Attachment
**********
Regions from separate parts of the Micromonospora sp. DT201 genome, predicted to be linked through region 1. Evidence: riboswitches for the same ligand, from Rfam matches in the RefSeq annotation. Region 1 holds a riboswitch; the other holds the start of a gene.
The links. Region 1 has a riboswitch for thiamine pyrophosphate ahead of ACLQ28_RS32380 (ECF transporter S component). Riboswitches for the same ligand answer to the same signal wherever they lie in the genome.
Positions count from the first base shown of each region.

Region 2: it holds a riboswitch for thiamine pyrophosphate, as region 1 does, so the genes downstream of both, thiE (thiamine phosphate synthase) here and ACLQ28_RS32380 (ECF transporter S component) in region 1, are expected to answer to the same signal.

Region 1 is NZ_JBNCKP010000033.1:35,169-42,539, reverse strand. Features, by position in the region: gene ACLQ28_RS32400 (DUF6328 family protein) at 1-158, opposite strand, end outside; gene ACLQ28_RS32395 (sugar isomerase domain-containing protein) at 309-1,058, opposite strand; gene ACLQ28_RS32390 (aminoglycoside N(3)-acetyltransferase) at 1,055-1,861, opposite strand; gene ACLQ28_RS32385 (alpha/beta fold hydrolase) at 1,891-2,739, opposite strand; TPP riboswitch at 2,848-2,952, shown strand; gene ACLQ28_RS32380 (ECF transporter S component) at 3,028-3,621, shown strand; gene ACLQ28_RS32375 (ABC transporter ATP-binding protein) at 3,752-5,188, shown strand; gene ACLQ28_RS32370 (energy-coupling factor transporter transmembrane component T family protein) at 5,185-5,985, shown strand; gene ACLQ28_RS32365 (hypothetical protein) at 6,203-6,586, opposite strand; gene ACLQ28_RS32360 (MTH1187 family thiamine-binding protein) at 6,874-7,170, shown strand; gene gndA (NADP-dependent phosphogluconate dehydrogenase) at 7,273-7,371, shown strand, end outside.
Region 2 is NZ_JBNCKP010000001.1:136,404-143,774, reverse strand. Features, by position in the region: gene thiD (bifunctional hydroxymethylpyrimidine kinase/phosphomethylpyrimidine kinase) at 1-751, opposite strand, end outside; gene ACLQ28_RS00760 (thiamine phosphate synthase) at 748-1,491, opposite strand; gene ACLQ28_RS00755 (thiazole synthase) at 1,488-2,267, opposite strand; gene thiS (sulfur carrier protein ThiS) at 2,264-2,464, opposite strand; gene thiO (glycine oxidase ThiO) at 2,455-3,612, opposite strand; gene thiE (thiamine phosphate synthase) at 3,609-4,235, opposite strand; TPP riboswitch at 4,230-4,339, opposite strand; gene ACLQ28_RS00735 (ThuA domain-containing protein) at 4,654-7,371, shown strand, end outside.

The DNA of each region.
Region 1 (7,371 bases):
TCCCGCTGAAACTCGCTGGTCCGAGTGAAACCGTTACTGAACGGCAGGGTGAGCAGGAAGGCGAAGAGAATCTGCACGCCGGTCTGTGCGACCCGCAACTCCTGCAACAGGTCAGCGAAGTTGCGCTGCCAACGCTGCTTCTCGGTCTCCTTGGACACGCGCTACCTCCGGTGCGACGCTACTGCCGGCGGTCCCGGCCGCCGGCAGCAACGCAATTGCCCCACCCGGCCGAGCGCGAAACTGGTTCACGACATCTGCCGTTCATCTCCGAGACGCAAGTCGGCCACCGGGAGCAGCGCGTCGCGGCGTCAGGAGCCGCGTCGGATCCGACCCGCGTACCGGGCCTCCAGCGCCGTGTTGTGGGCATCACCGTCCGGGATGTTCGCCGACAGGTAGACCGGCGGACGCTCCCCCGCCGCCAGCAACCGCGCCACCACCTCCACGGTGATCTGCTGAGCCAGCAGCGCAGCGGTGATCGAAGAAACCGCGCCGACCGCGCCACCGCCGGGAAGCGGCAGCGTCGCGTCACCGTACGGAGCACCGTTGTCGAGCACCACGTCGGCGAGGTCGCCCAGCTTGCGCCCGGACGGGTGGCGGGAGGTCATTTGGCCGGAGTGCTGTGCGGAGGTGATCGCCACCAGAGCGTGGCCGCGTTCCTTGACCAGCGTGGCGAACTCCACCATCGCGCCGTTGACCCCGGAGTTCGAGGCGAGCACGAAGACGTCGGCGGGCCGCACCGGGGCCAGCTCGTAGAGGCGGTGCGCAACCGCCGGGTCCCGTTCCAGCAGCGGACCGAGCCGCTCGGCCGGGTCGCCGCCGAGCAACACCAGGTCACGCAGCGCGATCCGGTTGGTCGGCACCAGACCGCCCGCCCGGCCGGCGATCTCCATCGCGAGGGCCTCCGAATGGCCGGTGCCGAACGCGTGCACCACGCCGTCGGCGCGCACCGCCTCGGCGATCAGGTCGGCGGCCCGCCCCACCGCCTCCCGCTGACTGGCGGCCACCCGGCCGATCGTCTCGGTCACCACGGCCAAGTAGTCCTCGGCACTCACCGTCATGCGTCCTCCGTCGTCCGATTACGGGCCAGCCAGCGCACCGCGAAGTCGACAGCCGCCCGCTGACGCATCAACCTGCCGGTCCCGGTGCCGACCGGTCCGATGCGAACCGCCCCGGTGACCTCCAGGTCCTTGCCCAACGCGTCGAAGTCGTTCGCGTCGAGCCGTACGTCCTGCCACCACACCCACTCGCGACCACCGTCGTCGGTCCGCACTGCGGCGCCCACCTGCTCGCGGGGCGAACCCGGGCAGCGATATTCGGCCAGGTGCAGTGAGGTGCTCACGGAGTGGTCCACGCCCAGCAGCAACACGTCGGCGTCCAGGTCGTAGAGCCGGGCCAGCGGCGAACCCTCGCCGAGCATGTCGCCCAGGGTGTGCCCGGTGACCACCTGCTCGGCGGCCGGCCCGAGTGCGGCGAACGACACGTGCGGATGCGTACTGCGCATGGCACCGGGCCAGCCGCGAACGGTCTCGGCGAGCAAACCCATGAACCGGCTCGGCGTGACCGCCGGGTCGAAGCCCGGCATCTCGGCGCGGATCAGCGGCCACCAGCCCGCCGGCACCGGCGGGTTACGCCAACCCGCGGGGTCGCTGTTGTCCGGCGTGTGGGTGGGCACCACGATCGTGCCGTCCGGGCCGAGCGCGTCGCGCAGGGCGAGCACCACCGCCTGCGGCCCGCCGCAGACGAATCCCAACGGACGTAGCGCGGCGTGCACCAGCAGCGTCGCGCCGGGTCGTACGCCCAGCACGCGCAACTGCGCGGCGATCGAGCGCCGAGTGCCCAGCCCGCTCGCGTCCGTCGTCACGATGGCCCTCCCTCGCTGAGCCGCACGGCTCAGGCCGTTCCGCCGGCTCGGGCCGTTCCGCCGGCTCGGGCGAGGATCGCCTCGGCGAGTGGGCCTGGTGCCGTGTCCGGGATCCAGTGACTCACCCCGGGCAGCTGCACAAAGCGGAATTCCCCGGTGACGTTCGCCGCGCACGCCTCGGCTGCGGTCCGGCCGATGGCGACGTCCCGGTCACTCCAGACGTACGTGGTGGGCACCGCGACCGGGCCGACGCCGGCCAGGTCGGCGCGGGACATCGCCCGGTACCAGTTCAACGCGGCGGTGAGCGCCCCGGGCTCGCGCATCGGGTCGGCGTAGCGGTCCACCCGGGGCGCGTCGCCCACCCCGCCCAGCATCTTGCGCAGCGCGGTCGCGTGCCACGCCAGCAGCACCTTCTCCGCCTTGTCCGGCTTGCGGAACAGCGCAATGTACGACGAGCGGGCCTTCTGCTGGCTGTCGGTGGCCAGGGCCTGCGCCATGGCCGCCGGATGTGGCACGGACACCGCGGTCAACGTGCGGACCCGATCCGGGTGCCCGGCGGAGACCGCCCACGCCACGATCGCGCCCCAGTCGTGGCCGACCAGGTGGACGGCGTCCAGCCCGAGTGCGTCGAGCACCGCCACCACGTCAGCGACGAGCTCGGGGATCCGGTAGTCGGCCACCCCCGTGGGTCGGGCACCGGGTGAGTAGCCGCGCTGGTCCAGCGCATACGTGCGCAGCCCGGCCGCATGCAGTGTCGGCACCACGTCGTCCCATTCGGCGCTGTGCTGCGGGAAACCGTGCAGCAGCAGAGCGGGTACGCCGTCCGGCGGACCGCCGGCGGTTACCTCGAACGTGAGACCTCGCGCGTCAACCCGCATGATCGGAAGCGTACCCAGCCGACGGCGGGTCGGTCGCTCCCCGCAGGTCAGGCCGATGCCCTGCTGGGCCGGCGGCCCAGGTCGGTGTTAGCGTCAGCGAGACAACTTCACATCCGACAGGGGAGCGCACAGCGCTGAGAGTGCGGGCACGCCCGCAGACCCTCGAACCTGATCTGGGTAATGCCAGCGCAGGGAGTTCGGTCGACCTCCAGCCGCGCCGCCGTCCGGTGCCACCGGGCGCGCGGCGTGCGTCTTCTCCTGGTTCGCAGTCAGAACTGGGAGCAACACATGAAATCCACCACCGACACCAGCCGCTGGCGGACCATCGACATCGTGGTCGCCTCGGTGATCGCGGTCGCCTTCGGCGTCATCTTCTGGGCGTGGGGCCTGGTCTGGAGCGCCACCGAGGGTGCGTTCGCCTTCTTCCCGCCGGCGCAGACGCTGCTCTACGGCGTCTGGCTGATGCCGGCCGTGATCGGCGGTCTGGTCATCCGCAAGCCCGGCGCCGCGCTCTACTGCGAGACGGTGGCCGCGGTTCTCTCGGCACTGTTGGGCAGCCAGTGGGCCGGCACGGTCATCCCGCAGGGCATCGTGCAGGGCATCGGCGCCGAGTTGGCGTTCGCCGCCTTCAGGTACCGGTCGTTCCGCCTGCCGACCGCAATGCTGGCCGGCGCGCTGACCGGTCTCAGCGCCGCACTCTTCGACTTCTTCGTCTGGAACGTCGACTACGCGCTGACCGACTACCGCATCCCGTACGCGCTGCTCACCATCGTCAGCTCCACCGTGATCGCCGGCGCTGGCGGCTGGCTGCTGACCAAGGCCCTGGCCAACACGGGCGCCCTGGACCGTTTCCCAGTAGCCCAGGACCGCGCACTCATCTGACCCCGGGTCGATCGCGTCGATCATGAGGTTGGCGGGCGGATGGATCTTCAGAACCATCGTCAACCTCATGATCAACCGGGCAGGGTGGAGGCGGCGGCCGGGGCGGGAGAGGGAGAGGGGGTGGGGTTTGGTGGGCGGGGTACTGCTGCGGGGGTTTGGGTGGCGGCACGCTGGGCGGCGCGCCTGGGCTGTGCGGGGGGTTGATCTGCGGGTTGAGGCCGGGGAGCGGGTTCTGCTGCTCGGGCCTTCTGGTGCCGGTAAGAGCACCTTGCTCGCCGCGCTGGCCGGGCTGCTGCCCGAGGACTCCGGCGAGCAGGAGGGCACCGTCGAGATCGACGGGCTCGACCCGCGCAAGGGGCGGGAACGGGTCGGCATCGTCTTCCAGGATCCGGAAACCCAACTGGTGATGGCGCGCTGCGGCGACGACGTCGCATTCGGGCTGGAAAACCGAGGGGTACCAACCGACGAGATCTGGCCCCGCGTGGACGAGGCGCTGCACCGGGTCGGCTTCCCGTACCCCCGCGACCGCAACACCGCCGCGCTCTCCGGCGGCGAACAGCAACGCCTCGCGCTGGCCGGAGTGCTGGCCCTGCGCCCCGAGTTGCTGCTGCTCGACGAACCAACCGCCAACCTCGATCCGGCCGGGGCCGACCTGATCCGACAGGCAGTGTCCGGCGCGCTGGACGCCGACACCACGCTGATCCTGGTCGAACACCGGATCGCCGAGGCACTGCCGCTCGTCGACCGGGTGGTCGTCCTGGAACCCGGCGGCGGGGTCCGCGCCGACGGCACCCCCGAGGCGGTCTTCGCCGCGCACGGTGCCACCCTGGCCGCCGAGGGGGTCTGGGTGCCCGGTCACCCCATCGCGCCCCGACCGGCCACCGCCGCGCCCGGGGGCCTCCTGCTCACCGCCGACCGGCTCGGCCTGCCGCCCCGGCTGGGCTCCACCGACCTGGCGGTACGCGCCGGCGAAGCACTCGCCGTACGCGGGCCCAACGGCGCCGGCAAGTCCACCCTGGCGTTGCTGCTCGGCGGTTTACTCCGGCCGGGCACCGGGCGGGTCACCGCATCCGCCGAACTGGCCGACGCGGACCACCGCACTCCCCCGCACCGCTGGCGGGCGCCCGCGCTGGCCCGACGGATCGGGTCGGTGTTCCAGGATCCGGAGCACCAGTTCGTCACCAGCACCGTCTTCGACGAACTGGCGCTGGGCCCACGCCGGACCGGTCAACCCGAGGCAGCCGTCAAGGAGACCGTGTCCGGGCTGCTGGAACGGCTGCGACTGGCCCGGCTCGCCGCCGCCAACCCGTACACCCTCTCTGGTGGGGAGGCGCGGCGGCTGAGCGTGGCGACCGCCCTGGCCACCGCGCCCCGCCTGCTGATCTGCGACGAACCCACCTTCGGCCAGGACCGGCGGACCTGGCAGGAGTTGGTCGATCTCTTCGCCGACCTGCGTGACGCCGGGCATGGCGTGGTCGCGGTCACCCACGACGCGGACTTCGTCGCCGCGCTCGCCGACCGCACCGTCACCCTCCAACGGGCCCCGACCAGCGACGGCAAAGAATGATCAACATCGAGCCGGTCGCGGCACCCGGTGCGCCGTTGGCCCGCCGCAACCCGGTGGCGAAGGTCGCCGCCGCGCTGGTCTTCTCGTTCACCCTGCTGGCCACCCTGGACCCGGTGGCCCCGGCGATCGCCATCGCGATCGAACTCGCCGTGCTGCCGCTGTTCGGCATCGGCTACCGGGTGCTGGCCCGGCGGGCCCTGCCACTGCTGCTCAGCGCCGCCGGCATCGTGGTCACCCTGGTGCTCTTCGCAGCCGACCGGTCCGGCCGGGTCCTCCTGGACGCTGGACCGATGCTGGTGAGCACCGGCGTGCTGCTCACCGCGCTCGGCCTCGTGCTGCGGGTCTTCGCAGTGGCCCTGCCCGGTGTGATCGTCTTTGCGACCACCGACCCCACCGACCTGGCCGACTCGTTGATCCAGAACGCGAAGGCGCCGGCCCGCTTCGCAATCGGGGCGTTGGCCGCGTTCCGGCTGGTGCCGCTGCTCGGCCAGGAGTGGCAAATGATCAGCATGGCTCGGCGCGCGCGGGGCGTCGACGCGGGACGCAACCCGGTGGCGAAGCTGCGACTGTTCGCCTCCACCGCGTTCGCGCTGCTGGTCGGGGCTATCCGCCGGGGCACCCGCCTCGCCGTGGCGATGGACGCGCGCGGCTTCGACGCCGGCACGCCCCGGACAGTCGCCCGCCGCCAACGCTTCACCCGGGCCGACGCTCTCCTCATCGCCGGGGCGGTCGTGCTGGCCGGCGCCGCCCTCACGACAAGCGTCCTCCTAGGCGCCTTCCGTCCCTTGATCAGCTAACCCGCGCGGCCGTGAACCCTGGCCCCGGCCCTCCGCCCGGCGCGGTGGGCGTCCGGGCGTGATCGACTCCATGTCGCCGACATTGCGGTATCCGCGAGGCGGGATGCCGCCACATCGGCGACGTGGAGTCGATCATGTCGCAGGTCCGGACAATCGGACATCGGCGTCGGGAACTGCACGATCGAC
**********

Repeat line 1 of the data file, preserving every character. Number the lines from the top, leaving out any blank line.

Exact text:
Regions from separate parts of the Micromonospora sp. DT201 genome, predicted to be linked through region 1. Evidence: riboswitches for the same ligand, from Rfam matches in the RefSeq annotation. Region 1 holds a riboswitch; the other holds the start of a gene.